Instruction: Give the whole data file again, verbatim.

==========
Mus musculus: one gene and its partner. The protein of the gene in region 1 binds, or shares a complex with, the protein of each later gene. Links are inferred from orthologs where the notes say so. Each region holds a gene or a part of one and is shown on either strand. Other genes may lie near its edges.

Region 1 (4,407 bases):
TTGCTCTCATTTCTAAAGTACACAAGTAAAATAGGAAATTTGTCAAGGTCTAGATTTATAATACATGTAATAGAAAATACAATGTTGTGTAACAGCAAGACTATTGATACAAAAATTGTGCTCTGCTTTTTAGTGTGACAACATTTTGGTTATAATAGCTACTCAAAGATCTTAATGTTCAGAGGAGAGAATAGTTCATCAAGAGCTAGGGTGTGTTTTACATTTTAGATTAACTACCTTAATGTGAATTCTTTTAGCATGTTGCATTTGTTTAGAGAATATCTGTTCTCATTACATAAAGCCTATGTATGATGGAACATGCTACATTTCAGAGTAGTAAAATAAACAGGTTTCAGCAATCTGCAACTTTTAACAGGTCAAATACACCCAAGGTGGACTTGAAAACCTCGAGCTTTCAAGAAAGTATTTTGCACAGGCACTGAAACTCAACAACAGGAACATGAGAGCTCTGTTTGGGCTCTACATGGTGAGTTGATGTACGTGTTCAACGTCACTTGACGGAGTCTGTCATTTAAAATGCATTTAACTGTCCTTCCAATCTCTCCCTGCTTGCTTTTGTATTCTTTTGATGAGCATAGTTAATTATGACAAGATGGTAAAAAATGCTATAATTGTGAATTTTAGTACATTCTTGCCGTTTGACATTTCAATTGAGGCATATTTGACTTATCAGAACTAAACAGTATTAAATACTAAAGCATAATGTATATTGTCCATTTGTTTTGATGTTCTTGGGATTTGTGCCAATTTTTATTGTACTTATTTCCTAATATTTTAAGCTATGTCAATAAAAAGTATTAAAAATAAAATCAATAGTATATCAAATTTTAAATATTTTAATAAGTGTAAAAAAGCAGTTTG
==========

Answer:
Mus musculus: one gene and its partner. The protein of the gene in region 1 binds, or shares a complex with, the protein of each later gene. Links are inferred from orthologs where the notes say so. Each region holds a gene or a part of one and is shown on either strand. Other genes may lie near its edges.

Region 1 (4,407 bases):
TTGCTCTCATTTCTAAAGTACACAAGTAAAATAGGAAATTTGTCAAGGTCTAGATTTATAATACATGTAATAGAAAATACAATGTTGTGTAACAGCAAGACTATTGATACAAAAATTGTGCTCTGCTTTTTAGTGTGACAACATTTTGGTTATAATAGCTACTCAAAGATCTTAATGTTCAGAGGAGAGAATAGTTCATCAAGAGCTAGGGTGTGTTTTACATTTTAGATTAACTACCTTAATGTGAATTCTTTTAGCATGTTGCATTTGTTTAGAGAATATCTGTTCTCATTACATAAAGCCTATGTATGATGGAACATGCTACATTTCAGAGTAGTAAAATAAACAGGTTTCAGCAATCTGCAACTTTTAACAGGTCAAATACACCCAAGGTGGACTTGAAAACCTCGAGCTTTCAAGAAAGTATTTTGCACAGGCACTGAAACTCAACAACAGGAACATGAGAGCTCTGTTTGGGCTCTACATGGTGAGTTGATGTACGTGTTCAACGTCACTTGACGGAGTCTGTCATTTAAAATGCATTTAACTGTCCTTCCAATCTCTCCCTGCTTGCTTTTGTATTCTTTTGATGAGCATAGTTAATTATGACAAGATGGTAAAAAATGCTATAATTGTGAATTTTAGTACATTCTTGCCGTTTGACATTTCAATTGAGGCATATTTGACTTATCAGAACTAAACAGTATTAAATACTAAAGCATAATGTATATTGTCCATTTGTTTTGATGTTCTTGGGATTTGTGCCAATTTTTATTGTACTTATTTCCTAATATTTTAAGCTATGTCAATAAAAAGTATTAAAAATAAAATCAATAGTATATCAAATTTTAAATATTTTAATAAGTGTAAAAAAGCAGTTTG